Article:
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Our Updated Advice
What to Do About Your 2014
Cabin Permit Fee

March 6, 2014


In early January we communicated our best advice to cabin owners facing 2014 fee bills – and some with 2013 fee bills – that they simply can’t pay. We’ve heard back from many of you and have learned more about the Forest Service collection process, and, frustratingly, the Cabin Fee Act is stilllanguishing in Congress. So for many, it now may be time to fish or cut bait, as they say, because you can’t sit on a fee bill forever without some unwelcome results.

First, we remain optimistic that the CFA will eventually be passed by Congress, but it’s got to be soon to help with extremely high fees. . . . Despite strong bipartisan support in both chambers of Congress, the Cabin Fee Act is part of a huge logjam that defies understanding. Be assured though that we continue to push the legislation as hard as possible!

Now, about those fee bills. In our prior communication, we advised that if you could not afford to pay your bill, simply do nothing for the time being. While the “do-nothing” strategy might be the only option for some cabin owners, the Forest Service has indicated that making no payment at all will place the permittee into noncompliance with their permit and could trigger revocation proceedings. Instead, we have heard from the Forest Service that the agency will act more favorably toward cabin owners who make any “good faith effort” to pay some portion of their 2014 bill, even if it’s not the full amount. . . .

(Read more and download the entire letter here.)


Summary of Results:
2014 Cabin Fee Survey

A special 'THANK YOU’ to the large number of cabin owners that participated in the survey. Your participation is greatly appreciated.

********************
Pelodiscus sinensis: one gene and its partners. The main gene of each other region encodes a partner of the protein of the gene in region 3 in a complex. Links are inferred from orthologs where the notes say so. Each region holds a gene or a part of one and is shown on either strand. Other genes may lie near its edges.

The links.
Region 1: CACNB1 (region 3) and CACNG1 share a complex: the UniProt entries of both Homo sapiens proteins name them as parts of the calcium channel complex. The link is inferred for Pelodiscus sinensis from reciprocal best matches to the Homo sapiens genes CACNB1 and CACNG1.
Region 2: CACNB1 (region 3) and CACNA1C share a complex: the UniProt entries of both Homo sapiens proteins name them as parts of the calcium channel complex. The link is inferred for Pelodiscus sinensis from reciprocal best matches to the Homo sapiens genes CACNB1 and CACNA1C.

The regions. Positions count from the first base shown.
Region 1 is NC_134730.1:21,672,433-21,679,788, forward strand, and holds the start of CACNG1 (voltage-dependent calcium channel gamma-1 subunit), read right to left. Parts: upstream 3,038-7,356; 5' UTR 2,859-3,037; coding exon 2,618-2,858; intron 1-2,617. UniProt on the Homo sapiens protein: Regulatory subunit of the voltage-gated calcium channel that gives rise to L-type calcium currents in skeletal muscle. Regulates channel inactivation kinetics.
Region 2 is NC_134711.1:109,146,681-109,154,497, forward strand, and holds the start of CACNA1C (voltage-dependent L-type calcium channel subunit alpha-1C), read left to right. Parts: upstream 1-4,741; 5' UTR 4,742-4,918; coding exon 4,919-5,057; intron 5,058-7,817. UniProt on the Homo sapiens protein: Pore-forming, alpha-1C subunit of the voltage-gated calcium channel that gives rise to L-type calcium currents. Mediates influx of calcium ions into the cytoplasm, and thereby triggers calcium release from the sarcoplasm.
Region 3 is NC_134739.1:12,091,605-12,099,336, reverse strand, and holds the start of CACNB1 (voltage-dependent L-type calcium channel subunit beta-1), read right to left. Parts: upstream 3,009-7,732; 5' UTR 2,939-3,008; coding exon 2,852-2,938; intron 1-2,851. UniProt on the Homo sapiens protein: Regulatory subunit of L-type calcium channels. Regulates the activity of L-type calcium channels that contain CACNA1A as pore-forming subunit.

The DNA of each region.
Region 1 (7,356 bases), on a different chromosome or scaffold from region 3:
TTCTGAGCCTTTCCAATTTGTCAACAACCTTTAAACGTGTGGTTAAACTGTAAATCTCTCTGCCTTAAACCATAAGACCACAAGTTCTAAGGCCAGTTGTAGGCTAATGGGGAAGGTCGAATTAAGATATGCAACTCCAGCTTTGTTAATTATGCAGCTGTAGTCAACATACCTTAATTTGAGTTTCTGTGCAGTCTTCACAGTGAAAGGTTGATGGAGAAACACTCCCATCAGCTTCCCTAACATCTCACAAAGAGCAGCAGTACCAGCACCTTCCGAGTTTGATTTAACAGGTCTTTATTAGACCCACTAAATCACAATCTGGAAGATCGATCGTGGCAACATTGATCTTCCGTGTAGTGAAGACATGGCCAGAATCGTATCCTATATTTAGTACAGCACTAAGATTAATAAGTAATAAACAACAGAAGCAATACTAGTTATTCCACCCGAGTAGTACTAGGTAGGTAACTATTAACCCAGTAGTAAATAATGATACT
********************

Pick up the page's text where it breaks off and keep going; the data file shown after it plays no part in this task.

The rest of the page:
A summary of the results is now posted and available for your review.

A more detailed review of the results will be conducted and when available, additional results will be posted on the website. Comments or questions concerning the survey should be directed to
Ernie Atencio, NFH Executive Director.

 


NFH Members click here! to see how you can continue to support the CFA effort.

NFH Annual Elections

It's time again for our annual NFH elections, an opportunity for you to participate in the democratic process of choosing the leadership to represent your interests in our national membership organization. This year we will elect a new president, as Geoff Anderson is termed out and steps down after six years. Several other positions are up for election, as well as the entire Nominating Committee.

Click here for more information and to see the entire slate of candidates and candidate statements.


Cabin Fee Act: The CBO Finally Responds
March 20, 2014


The Congressional Budget Office (CBO) has issued an opinion of the Cabin Fee Act of 2013 (S. 1341), and its conclusions are not favorable. As we have mentioned in the past, delaying passage of the bill into 2014 would have negative effects on scoring. This has proven to be true. Also, it must be understood that as the gatekeeper for revenue evaluations of legislation, created by the “Pay As You Go” rules of Congress, the CBO does not disclose exactly how it arrives and its conclusions, so we have done our best to interpret the CBO report and propose revisions to the bill to solve for the identified revenue gap. The challenges have been and continue to be formidable.

We are having frequent and candid conversations with the Forest Service over the details and potential revisions to the bill. It must be stated again that the Forest Service continues to support the Cabin Fee Act and encourages open dialogue aimed at resolving differences and interpretations. Every effort is being made to be sure we view and interpret the bill the same.

Further research and discussions clarifying complexities such as the timing of CUFFA implementation, how the fee cap affects revenues during the transition period, the revenue impact of pending second appraisals and the potential loss of cabins under CUFFA are proceeding. That said, our proposed revisions to bill language and components of the bill are noted below:

(Read more . . .)